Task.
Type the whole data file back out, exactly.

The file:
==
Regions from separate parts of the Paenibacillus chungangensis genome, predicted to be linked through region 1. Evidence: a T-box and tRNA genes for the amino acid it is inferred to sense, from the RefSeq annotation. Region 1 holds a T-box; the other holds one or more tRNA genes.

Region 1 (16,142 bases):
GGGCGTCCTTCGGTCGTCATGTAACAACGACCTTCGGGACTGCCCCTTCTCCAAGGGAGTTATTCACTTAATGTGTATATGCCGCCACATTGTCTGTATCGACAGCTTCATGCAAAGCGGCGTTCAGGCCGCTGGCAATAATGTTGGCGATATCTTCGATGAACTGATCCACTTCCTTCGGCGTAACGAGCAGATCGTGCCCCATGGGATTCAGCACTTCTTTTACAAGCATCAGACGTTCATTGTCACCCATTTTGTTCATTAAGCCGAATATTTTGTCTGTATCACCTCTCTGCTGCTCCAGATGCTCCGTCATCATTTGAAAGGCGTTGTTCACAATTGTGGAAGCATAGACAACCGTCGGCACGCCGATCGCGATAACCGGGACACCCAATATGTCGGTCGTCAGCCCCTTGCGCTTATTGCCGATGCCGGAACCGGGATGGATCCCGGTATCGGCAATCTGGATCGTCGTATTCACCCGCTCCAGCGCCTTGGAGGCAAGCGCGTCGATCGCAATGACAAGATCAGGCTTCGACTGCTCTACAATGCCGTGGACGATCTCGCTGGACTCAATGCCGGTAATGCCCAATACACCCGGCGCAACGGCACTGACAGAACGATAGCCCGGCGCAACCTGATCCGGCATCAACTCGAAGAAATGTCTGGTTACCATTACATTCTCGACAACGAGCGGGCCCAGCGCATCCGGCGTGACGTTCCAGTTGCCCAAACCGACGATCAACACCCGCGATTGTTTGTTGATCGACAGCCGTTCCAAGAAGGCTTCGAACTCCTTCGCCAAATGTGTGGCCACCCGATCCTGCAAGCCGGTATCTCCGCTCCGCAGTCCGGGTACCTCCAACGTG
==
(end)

Regions from separate parts of the Paenibacillus chungangensis genome, predicted to be linked through region 1. Evidence: a T-box and tRNA genes for the amino acid it is inferred to sense, from the RefSeq annotation. Region 1 holds a T-box; the other holds one or more tRNA genes.

Region 1 (16,142 bases):
GGGCGTCCTTCGGTCGTCATGTAACAACGACCTTCGGGACTGCCCCTTCTCCAAGGGAGTTATTCACTTAATGTGTATATGCCGCCACATTGTCTGTATCGACAGCTTCATGCAAAGCGGCGTTCAGGCCGCTGGCAATAATGTTGGCGATATCTTCGATGAACTGATCCACTTCCTTCGGCGTAACGAGCAGATCGTGCCCCATGGGATTCAGCACTTCTTTTACAAGCATCAGACGTTCATTGTCACCCATTTTGTTCATTAAGCCGAATATTTTGTCTGTATCACCTCTCTGCTGCTCCAGATGCTCCGTCATCATTTGAAAGGCGTTGTTCACAATTGTGGAAGCATAGACAACCGTCGGCACGCCGATCGCGATAACCGGGACACCCAATATGTCGGTCGTCAGCCCCTTGCGCTTATTGCCGATGCCGGAACCGGGATGGATCCCGGTATCGGCAATCTGGATCGTCGTATTCACCCGCTCCAGCGCCTTGGAGGCAAGCGCGTCGATCGCAATGACAAGATCAGGCTTCGACTGCTCTACAATGCCGTGGACGATCTCGCTGGACTCAATGCCGGTAATGCCCAATACACCCGGCGCAACGGCACTGACAGAACGATAGCCCGGCGCAACCTGATCCGGCATCAACTCGAAGAAATGTCTGGTTACCATTACATTCTCGACAACGAGCGGGCCCAGCGCATCCGGCGTGACGTTCCAGTTGCCCAAACCGACGATCAACACCCGCGATTGTTTGTTGATCGACAGCCGTTCCAAGAAGGCTTCGAACTCCTTCGCCAAATGTGTGGCCACCCGATCCTGCAAGCCGGTATCTCCGCTCCGCAGTCCGGGTACCTCCAACGTG